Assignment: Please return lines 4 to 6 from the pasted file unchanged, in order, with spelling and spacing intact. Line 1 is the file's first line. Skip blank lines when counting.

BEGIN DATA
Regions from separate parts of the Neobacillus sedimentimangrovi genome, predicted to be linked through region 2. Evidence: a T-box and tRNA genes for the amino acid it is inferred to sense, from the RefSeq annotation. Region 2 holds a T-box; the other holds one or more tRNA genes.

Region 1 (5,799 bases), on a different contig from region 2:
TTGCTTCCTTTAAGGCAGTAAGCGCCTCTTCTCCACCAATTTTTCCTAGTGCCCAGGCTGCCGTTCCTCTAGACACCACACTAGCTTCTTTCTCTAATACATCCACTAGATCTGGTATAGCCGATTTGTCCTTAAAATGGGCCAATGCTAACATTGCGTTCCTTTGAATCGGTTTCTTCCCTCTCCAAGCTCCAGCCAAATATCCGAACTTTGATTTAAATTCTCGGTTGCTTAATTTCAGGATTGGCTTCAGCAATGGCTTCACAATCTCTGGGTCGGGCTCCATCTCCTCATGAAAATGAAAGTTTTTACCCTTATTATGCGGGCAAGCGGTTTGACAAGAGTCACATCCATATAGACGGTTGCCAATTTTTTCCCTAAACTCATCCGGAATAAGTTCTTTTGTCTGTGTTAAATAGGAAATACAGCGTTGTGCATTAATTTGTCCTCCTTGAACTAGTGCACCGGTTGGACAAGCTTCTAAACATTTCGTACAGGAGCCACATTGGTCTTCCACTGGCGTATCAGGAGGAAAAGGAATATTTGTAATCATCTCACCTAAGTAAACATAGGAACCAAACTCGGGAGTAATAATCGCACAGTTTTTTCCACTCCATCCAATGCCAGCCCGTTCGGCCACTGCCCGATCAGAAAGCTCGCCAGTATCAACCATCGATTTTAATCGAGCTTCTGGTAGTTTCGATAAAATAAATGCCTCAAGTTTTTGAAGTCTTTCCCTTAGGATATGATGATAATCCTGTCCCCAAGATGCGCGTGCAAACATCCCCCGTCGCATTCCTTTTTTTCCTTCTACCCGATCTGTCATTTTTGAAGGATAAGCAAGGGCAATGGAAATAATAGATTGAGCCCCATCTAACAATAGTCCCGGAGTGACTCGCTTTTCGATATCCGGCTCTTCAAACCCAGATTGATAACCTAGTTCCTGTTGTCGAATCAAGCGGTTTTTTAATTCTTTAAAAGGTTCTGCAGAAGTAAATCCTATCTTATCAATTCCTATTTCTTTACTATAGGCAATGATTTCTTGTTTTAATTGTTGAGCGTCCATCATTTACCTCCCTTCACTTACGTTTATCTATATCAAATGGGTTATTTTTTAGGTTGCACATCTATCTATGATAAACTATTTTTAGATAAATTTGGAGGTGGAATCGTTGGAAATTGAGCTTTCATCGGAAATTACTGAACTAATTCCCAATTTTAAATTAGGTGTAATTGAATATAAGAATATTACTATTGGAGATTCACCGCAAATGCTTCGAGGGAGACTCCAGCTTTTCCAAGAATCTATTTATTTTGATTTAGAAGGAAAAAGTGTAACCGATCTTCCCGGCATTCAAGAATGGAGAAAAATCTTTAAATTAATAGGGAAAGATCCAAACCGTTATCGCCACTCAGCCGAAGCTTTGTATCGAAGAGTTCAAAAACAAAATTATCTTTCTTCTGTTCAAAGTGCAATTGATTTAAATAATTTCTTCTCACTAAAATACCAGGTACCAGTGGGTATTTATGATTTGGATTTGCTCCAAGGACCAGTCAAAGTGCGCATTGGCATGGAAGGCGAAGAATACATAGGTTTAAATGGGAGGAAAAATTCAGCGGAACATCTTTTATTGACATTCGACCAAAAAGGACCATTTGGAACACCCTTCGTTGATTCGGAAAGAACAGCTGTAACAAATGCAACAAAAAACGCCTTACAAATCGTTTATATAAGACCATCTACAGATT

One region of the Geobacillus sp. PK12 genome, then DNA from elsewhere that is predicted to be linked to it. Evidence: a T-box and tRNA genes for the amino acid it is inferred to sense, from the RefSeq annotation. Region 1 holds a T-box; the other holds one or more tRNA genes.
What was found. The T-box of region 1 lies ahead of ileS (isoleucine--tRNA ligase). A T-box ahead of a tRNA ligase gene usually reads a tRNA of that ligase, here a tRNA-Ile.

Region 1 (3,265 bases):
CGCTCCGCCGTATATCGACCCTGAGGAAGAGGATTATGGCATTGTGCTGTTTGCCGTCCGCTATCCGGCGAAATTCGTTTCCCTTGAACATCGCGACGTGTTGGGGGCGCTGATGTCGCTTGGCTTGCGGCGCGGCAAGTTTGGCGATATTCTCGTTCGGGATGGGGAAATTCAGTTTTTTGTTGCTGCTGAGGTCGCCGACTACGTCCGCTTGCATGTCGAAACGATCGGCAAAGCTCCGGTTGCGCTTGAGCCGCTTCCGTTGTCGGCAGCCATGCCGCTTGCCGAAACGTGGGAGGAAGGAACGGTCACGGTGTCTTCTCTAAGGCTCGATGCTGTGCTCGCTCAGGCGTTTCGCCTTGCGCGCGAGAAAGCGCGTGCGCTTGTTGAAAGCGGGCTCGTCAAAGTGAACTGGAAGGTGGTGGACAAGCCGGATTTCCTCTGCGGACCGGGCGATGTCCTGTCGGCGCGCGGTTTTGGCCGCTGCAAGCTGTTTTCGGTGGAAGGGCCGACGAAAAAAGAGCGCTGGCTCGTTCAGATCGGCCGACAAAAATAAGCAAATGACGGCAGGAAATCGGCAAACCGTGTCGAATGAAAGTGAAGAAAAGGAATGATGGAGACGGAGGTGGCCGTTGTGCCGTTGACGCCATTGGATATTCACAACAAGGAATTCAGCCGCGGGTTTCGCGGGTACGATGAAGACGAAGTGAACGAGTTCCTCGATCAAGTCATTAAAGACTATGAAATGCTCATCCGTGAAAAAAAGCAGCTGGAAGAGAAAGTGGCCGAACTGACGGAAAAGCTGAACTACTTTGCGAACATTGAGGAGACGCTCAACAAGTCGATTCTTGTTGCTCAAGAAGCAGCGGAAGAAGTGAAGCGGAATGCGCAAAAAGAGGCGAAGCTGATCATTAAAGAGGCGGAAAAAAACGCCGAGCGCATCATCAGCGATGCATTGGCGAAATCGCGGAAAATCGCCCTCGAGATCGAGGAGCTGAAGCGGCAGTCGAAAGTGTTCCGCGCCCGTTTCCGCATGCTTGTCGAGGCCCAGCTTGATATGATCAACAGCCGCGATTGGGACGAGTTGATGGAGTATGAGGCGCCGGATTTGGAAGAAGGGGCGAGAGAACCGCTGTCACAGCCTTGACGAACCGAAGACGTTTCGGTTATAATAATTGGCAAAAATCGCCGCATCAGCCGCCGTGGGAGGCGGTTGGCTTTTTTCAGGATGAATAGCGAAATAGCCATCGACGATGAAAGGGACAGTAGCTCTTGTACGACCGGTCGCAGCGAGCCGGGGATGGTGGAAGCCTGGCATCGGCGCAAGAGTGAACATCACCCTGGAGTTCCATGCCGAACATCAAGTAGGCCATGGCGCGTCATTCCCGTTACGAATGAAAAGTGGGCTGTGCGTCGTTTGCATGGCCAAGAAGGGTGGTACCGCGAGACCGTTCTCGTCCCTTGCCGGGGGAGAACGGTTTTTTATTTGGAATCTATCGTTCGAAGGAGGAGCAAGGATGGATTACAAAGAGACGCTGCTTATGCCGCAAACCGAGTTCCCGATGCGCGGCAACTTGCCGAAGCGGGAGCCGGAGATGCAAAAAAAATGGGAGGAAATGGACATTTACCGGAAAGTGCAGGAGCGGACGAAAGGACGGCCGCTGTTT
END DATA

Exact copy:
One region of the Geobacillus sp. PK12 genome, then DNA from elsewhere that is predicted to be linked to it. Evidence: a T-box and tRNA genes for the amino acid it is inferred to sense, from the RefSeq annotation. Region 1 holds a T-box; the other holds one or more tRNA genes.
What was found. The T-box of region 1 lies ahead of ileS (isoleucine--tRNA ligase). A T-box ahead of a tRNA ligase gene usually reads a tRNA of that ligase, here a tRNA-Ile.

Region 1 (3,265 bases):